As pressure mounts for the federal government to compel healthcare vendors and providers to ease the flow of data across various programs and technologies, a group of private-sector leaders has developed its own interoperability road map with its own standards and incentives.
The eHealth Initiative, a nonprofit group bringing together industry leaders to discuss digital health, unveiled their plan at a conference Thursday. Its members were quick to distinguish their efforts from the draft interoperability roadmap set forth by HHS' Office of the National Coordinator for Health Information Technology.
Dr. Steven Stack, president-elect of the American Medical Association emphasized his belief that the group's private-sector composition differentiates its approach from the government's efforts to encourage IT adoption and guide the way it is employed through the meaningful-use program. “This is more comprehensive than meaningful use,” Stack said.
However, both plans call for greater use of standards and open APIs (application programming interfaces), which allow different systems to exchange information.
Stack reiterated the AMA's criticism of the electronic health record incentive program's rigidity and said he believed the private model would be more flexible.
Efforts to encourage greater IT use would need to include a boost from private health plans, said Dr. Sam Ho, chief medical officer for UnitedHealthcare. New value-based payment models will inevitably encourage sharing and collaboration, Ho said, which will in turn encourage increased technology adoption and interoperability.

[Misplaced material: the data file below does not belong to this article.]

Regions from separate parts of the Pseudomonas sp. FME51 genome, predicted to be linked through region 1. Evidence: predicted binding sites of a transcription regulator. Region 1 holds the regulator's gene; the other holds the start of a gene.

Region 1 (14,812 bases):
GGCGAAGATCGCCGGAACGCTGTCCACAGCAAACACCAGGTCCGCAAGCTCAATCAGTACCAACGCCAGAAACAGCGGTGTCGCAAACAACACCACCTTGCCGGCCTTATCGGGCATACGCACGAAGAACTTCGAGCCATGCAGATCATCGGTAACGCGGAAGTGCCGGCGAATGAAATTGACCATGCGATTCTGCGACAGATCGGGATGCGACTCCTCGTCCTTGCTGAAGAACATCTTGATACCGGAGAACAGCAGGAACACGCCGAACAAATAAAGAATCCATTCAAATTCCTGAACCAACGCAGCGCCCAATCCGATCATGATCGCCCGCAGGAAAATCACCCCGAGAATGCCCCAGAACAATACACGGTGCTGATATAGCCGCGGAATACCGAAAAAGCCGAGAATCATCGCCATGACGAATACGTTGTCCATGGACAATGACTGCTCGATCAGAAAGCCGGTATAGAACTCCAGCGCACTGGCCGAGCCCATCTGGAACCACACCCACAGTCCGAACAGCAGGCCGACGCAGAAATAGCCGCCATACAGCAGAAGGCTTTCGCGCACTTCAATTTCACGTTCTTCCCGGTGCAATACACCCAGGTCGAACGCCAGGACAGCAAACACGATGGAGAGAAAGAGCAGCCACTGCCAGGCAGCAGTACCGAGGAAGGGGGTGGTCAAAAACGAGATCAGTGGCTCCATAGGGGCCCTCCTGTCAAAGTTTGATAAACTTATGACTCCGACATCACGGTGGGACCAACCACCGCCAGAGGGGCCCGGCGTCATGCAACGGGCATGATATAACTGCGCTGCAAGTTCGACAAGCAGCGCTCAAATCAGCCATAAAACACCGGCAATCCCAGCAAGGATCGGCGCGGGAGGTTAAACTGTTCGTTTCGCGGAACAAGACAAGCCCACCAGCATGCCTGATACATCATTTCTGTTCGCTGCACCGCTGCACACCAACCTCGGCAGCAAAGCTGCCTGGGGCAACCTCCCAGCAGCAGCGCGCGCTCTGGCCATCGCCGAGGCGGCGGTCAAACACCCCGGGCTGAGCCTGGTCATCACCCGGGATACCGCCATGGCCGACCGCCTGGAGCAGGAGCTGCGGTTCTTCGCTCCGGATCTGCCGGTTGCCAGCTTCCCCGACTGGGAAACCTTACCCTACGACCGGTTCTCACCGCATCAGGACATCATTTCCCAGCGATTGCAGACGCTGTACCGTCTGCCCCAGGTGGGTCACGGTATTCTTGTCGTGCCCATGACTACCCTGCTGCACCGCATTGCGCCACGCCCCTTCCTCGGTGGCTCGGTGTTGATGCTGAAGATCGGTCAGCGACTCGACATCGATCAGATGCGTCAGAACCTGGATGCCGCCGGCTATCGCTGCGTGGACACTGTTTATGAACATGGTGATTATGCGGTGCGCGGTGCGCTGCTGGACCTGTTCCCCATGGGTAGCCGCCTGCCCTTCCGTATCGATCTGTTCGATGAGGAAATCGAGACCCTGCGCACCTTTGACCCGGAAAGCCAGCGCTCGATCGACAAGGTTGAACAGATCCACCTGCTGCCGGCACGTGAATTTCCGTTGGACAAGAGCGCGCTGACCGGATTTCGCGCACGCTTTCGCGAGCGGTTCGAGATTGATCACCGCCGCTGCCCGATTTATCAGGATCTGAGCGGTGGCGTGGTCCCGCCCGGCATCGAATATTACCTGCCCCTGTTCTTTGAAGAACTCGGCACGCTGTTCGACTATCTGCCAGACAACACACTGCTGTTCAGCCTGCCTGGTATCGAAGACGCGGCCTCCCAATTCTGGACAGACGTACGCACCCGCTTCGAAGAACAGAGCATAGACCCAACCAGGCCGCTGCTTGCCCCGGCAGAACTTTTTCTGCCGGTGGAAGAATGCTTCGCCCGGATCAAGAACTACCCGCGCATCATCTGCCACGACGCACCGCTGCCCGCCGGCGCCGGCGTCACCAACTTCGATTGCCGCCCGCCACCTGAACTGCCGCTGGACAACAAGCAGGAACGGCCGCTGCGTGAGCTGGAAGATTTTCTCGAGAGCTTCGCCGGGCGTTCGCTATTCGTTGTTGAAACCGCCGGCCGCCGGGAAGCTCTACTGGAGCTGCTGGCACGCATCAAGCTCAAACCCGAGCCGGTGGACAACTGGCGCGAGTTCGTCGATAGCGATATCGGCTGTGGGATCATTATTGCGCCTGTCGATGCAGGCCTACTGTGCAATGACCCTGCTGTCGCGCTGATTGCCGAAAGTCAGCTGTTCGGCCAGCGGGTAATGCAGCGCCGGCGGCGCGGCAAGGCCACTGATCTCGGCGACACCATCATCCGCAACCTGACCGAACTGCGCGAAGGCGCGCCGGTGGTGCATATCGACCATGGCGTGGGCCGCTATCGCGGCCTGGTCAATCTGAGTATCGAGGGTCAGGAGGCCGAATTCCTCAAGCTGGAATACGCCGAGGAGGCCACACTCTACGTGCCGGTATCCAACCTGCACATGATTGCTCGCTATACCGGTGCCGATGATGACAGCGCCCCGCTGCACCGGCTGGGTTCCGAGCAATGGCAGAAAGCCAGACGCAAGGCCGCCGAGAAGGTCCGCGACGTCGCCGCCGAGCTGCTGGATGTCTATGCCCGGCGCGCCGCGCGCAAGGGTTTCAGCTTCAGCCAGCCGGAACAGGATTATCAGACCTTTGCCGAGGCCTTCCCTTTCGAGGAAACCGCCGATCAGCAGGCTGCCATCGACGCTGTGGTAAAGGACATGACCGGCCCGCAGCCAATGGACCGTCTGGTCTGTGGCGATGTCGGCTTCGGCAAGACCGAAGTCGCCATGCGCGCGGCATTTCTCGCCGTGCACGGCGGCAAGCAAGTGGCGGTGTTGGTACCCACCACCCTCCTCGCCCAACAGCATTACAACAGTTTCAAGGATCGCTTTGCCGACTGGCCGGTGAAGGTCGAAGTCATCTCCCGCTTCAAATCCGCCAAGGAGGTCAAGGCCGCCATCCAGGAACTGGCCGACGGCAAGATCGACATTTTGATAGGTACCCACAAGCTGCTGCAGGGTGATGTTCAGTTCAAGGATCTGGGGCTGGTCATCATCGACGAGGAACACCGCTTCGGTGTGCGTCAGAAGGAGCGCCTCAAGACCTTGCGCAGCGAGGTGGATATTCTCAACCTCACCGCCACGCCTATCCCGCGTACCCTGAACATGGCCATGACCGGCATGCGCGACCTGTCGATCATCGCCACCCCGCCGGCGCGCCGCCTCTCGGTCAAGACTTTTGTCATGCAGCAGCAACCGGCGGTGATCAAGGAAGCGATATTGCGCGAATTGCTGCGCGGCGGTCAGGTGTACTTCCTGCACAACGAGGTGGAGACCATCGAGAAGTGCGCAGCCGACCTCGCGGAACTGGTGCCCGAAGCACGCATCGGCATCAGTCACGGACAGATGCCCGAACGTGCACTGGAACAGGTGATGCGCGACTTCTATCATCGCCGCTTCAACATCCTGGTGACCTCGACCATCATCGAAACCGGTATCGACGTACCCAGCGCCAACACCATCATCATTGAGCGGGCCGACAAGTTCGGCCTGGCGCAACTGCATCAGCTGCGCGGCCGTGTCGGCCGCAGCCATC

The insurers in the eHealth Initiative are specifically considering including extra payments for technology adoption, including electronic data transfer and collaborative care plans. “Really this is about what the private sector can do to take health IT to a new level,” Ho said. “It needs to help doctors help practice more consistent, more evidence-based medicine.”
The group's road map would reach technologies and healthcare professionals not covered by meaningful use. John Glaser, CEO of health services at Siemens Healthcare, noted that meaningful use did not include many types of professionals, such as behavioral health providers. Nor does it cover many types of technologies, and there should be an increased emphasis on connected devices like sensors, Glaser said.
Dan Garrett, the leader of PricewaterhouseCoopers' health information technology practice, added that retailers like CVS are also omitted from the government's meaningful-use program, which was created under the 2009 stimulus law to speed the adoption of EHRs among doctors and hospitals.
Broader IT adoption, Garrett added, could also benefit the pharmaceutical industry, since data gathered in EHRs could benefit that industry's research and development efforts.
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